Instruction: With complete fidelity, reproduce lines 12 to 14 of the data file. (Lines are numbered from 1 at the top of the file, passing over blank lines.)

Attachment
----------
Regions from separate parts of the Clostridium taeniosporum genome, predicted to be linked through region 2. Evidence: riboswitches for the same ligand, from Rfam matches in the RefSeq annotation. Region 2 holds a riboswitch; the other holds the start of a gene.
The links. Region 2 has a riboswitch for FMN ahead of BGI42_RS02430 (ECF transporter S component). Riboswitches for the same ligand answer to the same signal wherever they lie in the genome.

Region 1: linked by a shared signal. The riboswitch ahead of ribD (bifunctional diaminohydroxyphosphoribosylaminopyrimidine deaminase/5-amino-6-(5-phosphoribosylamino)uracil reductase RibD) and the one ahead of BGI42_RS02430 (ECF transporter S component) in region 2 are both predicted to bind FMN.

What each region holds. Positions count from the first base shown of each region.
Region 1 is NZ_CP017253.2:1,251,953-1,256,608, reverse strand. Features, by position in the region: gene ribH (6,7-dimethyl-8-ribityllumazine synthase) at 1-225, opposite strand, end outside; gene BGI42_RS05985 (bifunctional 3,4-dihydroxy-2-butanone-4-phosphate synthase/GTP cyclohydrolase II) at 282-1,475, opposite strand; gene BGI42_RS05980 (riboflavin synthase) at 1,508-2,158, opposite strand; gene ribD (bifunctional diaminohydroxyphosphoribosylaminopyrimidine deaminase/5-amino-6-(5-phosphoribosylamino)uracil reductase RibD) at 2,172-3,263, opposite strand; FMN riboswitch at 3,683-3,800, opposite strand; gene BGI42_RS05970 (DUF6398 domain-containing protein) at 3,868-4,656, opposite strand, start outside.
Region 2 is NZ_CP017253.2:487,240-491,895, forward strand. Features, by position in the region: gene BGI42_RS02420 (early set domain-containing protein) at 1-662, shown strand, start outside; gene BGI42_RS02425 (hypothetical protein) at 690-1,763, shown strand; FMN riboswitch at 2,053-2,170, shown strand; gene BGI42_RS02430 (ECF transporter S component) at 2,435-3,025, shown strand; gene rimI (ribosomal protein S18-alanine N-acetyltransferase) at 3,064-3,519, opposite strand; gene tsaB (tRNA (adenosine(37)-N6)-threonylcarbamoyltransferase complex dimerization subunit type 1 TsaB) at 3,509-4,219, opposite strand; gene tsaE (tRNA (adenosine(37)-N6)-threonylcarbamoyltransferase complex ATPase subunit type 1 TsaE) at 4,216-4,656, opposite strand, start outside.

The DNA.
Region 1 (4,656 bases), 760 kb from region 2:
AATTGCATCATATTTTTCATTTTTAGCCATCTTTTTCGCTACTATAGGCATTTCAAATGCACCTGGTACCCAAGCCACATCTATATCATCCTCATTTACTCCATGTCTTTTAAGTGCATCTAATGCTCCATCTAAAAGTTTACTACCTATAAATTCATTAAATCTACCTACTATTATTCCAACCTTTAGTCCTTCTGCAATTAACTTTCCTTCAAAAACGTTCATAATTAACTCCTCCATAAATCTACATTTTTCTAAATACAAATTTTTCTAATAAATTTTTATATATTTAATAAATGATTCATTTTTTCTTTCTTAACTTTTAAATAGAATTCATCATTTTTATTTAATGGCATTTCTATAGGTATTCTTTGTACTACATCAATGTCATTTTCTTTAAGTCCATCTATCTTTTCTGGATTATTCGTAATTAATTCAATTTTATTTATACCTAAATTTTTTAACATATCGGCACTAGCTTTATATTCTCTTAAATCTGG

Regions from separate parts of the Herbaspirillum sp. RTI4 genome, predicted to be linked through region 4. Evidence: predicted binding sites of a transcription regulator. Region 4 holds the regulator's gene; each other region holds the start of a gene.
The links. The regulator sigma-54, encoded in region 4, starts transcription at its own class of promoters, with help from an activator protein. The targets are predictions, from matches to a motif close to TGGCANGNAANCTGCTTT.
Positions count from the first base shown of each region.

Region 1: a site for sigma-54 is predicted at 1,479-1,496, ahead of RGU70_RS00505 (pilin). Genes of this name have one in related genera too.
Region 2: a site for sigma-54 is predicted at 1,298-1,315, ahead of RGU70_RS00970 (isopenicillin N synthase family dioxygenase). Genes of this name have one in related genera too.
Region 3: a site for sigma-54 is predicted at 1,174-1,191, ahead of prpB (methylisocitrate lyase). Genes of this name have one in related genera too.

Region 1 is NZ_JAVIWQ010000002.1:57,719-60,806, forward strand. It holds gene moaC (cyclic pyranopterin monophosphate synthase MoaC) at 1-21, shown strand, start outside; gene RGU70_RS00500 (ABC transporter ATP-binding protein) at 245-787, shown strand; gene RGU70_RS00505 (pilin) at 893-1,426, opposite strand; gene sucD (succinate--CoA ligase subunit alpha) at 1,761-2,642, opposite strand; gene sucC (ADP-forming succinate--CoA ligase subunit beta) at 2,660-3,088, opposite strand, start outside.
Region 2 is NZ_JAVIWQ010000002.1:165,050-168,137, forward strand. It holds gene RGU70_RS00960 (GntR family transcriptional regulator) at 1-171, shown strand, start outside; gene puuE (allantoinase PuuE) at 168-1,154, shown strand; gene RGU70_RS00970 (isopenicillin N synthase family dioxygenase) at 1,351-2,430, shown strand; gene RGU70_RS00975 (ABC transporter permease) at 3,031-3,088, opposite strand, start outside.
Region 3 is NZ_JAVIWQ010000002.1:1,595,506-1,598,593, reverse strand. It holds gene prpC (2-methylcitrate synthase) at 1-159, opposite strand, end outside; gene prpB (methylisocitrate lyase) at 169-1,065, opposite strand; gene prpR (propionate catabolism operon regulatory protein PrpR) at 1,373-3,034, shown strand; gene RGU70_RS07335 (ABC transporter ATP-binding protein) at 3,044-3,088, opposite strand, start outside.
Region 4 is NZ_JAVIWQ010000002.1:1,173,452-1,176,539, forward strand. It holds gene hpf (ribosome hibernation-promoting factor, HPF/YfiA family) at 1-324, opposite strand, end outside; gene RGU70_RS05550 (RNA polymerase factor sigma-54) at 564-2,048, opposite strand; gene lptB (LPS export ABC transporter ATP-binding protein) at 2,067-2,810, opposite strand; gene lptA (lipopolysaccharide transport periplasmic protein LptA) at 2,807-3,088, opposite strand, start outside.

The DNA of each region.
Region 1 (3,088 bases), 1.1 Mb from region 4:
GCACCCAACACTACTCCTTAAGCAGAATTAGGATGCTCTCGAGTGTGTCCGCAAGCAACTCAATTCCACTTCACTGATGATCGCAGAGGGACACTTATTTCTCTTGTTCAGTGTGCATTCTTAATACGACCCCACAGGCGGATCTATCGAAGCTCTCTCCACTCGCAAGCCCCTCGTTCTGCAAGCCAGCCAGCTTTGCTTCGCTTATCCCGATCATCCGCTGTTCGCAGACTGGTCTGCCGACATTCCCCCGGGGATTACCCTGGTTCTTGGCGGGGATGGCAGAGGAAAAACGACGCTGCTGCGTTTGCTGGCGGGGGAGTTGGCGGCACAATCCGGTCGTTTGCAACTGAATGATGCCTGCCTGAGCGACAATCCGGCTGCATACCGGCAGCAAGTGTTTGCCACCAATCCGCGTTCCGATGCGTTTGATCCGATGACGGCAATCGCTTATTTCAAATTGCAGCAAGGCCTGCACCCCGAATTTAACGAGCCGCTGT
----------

Positions count from the first base shown of each region.

Region 1: a site for sigma-54 is predicted at 1,479-1,496, ahead of RGU70_RS00505 (pilin). Genes of this name have one in related genera too.
Region 2: a site for sigma-54 is predicted at 1,298-1,315, ahead of RGU70_RS00970 (isopenicillin N synthase family dioxygenase). Genes of this name have one in related genera too.